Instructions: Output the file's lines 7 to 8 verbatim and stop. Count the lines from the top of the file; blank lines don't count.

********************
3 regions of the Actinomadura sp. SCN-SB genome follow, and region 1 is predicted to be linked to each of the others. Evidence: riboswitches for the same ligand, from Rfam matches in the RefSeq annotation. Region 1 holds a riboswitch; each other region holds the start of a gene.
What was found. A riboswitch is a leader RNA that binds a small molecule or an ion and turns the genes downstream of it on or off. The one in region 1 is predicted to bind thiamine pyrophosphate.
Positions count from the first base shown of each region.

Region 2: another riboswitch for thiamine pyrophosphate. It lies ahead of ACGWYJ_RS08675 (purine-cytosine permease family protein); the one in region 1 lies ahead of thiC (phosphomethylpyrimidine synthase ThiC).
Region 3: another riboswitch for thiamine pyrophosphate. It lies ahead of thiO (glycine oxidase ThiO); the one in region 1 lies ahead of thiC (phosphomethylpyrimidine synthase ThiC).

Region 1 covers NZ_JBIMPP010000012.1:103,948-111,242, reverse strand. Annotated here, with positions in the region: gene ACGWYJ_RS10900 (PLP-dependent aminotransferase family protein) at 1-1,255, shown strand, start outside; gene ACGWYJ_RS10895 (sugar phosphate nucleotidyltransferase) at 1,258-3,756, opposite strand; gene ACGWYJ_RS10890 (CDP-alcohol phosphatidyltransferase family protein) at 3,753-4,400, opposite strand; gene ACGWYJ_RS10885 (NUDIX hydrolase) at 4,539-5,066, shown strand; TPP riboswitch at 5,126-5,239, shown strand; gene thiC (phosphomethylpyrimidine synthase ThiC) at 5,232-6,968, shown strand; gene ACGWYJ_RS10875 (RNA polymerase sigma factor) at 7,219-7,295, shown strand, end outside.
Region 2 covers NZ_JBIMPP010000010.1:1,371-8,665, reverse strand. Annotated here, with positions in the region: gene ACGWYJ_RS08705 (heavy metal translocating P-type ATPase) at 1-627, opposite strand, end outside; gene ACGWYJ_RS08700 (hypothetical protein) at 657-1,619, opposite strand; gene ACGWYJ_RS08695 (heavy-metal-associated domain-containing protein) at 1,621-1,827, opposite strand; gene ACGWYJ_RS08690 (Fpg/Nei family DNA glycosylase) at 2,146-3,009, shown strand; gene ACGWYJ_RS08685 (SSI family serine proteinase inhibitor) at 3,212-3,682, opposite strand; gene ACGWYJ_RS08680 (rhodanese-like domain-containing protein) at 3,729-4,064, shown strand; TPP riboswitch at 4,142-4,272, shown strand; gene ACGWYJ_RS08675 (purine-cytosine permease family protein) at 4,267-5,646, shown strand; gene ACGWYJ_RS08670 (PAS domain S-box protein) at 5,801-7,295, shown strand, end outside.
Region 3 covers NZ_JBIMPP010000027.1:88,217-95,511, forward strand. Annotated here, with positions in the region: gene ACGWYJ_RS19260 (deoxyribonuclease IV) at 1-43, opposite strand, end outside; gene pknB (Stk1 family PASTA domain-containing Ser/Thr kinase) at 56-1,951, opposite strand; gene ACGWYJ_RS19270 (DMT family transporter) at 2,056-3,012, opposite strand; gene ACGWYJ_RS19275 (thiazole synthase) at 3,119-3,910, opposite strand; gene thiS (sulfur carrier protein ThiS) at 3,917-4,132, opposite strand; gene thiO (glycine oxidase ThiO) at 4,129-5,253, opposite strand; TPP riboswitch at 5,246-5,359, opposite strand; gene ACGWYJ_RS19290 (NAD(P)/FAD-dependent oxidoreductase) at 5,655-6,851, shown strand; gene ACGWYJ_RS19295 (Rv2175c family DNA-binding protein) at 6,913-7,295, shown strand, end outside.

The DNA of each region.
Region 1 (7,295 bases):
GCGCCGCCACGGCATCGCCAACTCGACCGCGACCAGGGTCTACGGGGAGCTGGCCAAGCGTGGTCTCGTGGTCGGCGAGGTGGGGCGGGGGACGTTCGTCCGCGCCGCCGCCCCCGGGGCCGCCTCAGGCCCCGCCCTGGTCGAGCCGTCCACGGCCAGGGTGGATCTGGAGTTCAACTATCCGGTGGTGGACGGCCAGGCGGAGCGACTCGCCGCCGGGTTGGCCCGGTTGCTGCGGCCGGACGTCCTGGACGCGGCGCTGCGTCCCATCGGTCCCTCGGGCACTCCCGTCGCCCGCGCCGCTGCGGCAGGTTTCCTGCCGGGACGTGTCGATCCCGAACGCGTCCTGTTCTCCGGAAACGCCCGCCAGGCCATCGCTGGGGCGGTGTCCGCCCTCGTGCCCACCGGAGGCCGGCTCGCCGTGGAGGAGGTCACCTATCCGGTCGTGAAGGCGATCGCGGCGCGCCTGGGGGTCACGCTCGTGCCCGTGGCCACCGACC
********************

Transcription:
Region 2 covers NZ_JBIMPP010000010.1:1,371-8,665, reverse strand. Annotated here, with positions in the region: gene ACGWYJ_RS08705 (heavy metal translocating P-type ATPase) at 1-627, opposite strand, end outside; gene ACGWYJ_RS08700 (hypothetical protein) at 657-1,619, opposite strand; gene ACGWYJ_RS08695 (heavy-metal-associated domain-containing protein) at 1,621-1,827, opposite strand; gene ACGWYJ_RS08690 (Fpg/Nei family DNA glycosylase) at 2,146-3,009, shown strand; gene ACGWYJ_RS08685 (SSI family serine proteinase inhibitor) at 3,212-3,682, opposite strand; gene ACGWYJ_RS08680 (rhodanese-like domain-containing protein) at 3,729-4,064, shown strand; TPP riboswitch at 4,142-4,272, shown strand; gene ACGWYJ_RS08675 (purine-cytosine permease family protein) at 4,267-5,646, shown strand; gene ACGWYJ_RS08670 (PAS domain S-box protein) at 5,801-7,295, shown strand, end outside.
Region 3 covers NZ_JBIMPP010000027.1:88,217-95,511, forward strand. Annotated here, with positions in the region: gene ACGWYJ_RS19260 (deoxyribonuclease IV) at 1-43, opposite strand, end outside; gene pknB (Stk1 family PASTA domain-containing Ser/Thr kinase) at 56-1,951, opposite strand; gene ACGWYJ_RS19270 (DMT family transporter) at 2,056-3,012, opposite strand; gene ACGWYJ_RS19275 (thiazole synthase) at 3,119-3,910, opposite strand; gene thiS (sulfur carrier protein ThiS) at 3,917-4,132, opposite strand; gene thiO (glycine oxidase ThiO) at 4,129-5,253, opposite strand; TPP riboswitch at 5,246-5,359, opposite strand; gene ACGWYJ_RS19290 (NAD(P)/FAD-dependent oxidoreductase) at 5,655-6,851, shown strand; gene ACGWYJ_RS19295 (Rv2175c family DNA-binding protein) at 6,913-7,295, shown strand, end outside.